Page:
Learning to save lives

Pictured is this year’s Gibault EMR class, from left, seated, Annie Alvarez, Josie Thomas, Abby Grohmann and Maria Biske; standing: Olivia Libera, Hayden Bueltemann, Trey Fabie, Jacob Durrer and Stephen Johns.

Gibault Catholic High School has made a unique, safety-focused addition to its curriculum over the past year.

A new Emergency Medical Relief class headed by David Schauer – who also serves as an English teacher – allows Gibault students to gain a familiarity with emergency first aid.

Schauer said he has been an instructor since 2010, teaching at a few high schools and community colleges. He also worked in the English department at Southeast Missouri State University for a time.

While he was a teacher, Schauer also worked as an EMT in Belleville. Now in his third year at Gibault, he’s found a way to bring those two experiences together.

“During that time, I also worked as an EMT in Belleville and East St. Louis, so I have some experience in that side too,” Schauer said. “I’m kind of combining both careers into one space.”

Schauer originally took note of the lack of a school nurse when he first arrived at Gibault, taking on some of those responsibilities as he could when the need arose.

“Kids get hurt in the gym or whatever, and we don’t have anything,” Schauer said. “So I just kinda started helping kids, and with my background I started bandaging boo-boos and ankles and stuff, and then all of a sudden the administration came to me and asked ‘Can we make this a class? You wanna make this a thing?’ and then it just kind of  started snowballing.”

This is the first full year Schauer and Gibault are offering the EMR class, which is a dual credit course with Southwestern Illinois College.

While the course would usually last only a semester in college, Schauer said he wanted to stretch the class out to a full year to give him and the students more time to cover hands-on material in class.

The course is only available to seniors, with nine students currently taking it. Schauer noted that figure is rather respectable given the small size of this year’s senior class.

Schauer said the goal of the class is to train students as emergency medical responders – the lowest level of emergency care behind emergency medical technician and paramedic.

He summarized the class as “advanced first aid.” Students get familiarized with a variety of emergency situations and trauma events like car crashes while also being taught about medical care covering such situations as allergic reactions, shock and cardiac arrest.

Schauer said a key focus for the class is giving the students tangible examples of how they would use the material outside of class as teens and young adults.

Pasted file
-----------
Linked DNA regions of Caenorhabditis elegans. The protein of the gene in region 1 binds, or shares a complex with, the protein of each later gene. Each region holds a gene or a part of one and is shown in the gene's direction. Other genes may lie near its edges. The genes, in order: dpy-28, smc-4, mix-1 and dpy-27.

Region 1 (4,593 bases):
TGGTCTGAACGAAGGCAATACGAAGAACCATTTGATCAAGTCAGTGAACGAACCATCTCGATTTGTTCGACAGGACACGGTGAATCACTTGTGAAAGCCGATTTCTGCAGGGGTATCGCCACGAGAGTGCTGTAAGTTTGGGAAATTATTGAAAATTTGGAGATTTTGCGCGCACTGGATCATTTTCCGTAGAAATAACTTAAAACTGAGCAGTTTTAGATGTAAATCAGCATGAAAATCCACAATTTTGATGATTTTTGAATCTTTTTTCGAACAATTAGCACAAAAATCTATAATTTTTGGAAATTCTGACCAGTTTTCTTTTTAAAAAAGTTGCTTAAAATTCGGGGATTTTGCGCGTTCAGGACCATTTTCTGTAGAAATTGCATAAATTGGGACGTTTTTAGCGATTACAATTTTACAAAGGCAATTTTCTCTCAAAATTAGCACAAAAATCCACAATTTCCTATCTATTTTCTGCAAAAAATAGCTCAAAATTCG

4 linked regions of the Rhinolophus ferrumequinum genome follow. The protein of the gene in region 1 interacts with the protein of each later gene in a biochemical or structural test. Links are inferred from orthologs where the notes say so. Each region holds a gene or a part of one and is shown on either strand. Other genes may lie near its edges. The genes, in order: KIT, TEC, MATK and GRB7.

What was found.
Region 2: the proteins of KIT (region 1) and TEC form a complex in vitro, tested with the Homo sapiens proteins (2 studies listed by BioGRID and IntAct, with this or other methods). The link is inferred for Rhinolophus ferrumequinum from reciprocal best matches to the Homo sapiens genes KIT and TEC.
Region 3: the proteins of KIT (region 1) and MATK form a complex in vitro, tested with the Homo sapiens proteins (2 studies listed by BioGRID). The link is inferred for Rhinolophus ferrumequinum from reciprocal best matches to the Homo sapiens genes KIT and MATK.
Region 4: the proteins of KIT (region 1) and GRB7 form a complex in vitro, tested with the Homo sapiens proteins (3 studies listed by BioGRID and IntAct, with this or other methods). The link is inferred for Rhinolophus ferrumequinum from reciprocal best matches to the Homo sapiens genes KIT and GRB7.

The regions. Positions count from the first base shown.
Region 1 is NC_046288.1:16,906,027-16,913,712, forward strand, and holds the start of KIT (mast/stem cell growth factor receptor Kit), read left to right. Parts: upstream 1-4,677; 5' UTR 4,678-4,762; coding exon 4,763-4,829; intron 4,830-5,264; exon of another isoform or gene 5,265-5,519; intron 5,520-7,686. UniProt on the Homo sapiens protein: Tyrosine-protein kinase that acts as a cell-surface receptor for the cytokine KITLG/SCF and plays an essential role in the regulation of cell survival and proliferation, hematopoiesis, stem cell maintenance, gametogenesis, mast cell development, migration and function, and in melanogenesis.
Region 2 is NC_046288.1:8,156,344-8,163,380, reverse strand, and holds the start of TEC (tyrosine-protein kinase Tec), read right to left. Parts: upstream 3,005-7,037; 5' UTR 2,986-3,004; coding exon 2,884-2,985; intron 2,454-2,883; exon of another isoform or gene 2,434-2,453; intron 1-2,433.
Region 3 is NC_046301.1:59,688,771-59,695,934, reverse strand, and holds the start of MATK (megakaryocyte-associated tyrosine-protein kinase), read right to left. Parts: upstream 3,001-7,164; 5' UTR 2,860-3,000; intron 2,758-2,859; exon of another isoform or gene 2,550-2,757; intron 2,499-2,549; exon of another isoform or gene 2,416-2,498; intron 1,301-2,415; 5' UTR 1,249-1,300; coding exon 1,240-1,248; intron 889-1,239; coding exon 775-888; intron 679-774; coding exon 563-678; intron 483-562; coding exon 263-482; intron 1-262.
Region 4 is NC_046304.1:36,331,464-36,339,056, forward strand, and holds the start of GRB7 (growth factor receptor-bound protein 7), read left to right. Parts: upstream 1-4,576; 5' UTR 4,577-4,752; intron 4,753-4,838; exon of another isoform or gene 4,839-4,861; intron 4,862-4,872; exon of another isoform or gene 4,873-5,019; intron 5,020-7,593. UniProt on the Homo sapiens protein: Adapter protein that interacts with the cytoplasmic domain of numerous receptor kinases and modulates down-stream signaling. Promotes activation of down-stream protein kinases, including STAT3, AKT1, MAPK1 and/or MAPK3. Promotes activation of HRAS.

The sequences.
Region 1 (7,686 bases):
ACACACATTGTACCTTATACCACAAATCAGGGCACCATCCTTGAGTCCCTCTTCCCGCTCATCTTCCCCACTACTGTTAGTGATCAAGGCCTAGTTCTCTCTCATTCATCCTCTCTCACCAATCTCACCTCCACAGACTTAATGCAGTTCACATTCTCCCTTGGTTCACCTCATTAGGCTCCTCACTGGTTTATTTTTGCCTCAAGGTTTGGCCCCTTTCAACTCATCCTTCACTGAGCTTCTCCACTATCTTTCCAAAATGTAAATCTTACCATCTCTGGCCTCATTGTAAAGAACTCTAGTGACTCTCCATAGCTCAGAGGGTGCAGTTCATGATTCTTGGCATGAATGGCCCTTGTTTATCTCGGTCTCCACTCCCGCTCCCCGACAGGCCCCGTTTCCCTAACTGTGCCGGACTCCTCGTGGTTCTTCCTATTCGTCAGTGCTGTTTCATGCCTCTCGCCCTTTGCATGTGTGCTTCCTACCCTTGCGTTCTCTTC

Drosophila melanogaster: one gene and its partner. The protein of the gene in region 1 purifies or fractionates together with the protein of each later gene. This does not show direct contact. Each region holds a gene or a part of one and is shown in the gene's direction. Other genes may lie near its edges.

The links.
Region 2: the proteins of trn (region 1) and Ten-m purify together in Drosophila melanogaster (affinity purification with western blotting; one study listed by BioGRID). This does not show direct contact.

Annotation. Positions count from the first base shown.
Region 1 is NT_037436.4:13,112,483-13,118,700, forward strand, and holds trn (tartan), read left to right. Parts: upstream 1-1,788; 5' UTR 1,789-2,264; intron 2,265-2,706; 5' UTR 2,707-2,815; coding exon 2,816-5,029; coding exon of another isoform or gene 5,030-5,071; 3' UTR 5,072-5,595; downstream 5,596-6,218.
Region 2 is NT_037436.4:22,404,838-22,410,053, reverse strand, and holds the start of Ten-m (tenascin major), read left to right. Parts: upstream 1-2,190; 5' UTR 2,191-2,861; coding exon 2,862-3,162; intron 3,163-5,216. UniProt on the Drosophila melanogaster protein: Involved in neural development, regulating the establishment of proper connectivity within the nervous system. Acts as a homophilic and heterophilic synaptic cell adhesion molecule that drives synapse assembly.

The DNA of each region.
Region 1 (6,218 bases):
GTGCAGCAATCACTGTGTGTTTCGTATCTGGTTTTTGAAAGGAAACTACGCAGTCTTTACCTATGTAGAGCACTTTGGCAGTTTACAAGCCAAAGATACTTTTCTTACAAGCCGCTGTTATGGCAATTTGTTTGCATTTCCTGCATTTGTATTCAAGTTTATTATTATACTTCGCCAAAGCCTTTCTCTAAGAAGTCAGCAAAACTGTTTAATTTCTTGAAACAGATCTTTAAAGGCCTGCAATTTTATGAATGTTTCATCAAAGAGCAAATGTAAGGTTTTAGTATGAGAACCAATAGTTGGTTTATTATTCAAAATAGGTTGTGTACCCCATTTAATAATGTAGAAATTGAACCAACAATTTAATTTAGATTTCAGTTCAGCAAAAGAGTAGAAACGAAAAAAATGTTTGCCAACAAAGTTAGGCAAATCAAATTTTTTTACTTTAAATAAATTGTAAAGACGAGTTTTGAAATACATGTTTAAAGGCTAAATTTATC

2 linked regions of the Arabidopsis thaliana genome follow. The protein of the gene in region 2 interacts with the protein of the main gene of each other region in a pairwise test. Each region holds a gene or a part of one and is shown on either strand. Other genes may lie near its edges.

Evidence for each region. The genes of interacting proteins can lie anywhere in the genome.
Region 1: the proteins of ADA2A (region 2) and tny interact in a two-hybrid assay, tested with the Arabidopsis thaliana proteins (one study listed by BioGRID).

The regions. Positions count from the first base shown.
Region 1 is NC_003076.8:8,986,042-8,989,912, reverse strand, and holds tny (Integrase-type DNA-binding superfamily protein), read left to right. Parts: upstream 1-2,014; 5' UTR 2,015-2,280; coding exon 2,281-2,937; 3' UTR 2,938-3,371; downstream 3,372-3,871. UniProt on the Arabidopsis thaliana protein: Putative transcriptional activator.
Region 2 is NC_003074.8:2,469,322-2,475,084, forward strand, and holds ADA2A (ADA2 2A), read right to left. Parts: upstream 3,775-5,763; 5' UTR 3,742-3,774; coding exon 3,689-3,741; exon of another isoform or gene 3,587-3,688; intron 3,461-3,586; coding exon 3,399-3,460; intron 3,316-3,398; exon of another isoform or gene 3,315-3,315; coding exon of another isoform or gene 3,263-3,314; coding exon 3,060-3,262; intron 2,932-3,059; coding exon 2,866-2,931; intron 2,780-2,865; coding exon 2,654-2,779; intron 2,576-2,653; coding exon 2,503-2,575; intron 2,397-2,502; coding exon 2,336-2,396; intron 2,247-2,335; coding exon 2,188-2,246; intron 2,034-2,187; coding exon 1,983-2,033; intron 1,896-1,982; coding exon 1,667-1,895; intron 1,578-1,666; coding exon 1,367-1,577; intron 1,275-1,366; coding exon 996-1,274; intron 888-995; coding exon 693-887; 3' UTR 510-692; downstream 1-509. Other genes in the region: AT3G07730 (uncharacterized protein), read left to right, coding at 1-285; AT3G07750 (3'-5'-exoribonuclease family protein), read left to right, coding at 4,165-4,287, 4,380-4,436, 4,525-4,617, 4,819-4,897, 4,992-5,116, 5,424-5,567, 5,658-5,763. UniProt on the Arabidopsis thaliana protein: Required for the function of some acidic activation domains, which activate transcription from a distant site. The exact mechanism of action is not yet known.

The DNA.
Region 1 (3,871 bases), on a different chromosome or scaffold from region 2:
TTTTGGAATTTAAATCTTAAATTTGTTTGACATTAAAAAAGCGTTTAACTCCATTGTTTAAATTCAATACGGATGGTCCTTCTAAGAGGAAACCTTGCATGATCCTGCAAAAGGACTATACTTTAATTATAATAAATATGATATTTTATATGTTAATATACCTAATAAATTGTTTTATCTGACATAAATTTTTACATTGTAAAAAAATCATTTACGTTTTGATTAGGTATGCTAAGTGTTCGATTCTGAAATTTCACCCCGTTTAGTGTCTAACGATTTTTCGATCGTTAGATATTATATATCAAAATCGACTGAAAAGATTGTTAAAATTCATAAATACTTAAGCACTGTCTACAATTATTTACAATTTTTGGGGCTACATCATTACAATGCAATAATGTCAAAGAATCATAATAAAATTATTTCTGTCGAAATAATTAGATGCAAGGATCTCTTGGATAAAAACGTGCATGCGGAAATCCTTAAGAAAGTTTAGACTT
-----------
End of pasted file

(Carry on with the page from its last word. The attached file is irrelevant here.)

He offered the example of someone collapsing due to a heart attack at a basketball game.

The course has received a positive reception at Gibault, with interim principal Mike Kish speaking highly of Schauer both for his work in the classroom and for what he’s done for student safety and health.

“Gibault may not have a nurse in the building, but we do have a certified EMT if a need arises,” Kish said. “We are grateful to Mr. Schauer for stepping up and adding this popular course for our students. Knowledge gained equals lives saved.”

Students currently taking the class also offered their thoughts on what the course has offered them, with some like Trey Fabie emphasizing their newfound ability to help take care of others.

“I think this class is very important because of the value of life,” Fabie said. “Life cannot have a price. Having the knowledge to give a person a chance to live outweighs anything else I’ve learned in school.”

That sentiment was shared by other Gibault students like Maria Biske, who also praised the involved nature of the class.

“I feel safer knowing I am prepared for medical emergencies,” Biske said. “Mr. Schauer makes the class engaging and fun while also giving us all the tools and information we need.”

Schauer said the class consists of basic medical knowledge that’s good for anyone to know. He added that the class will hopefully provide a good foundation for any students hoping to go into the medical field in the future.

Schauer also spoke to the shortage of workers in the EMT field locally and nationally, emphasizing the importance of being able to adequately staff local ambulances.

The teacher said he expects a substantial class next year with more students already interested in taking that first step into medical care.

“I know there’s strong interest next year,” Schauer said. “So, it’s starting to snowball. It’s starting to build, especially with the students who are looking at going into nursing or being a doctor or going into the medical field. This is an early step one into that world.”

Print Friendly, PDF & Email

Andrew Unverferth

HTC web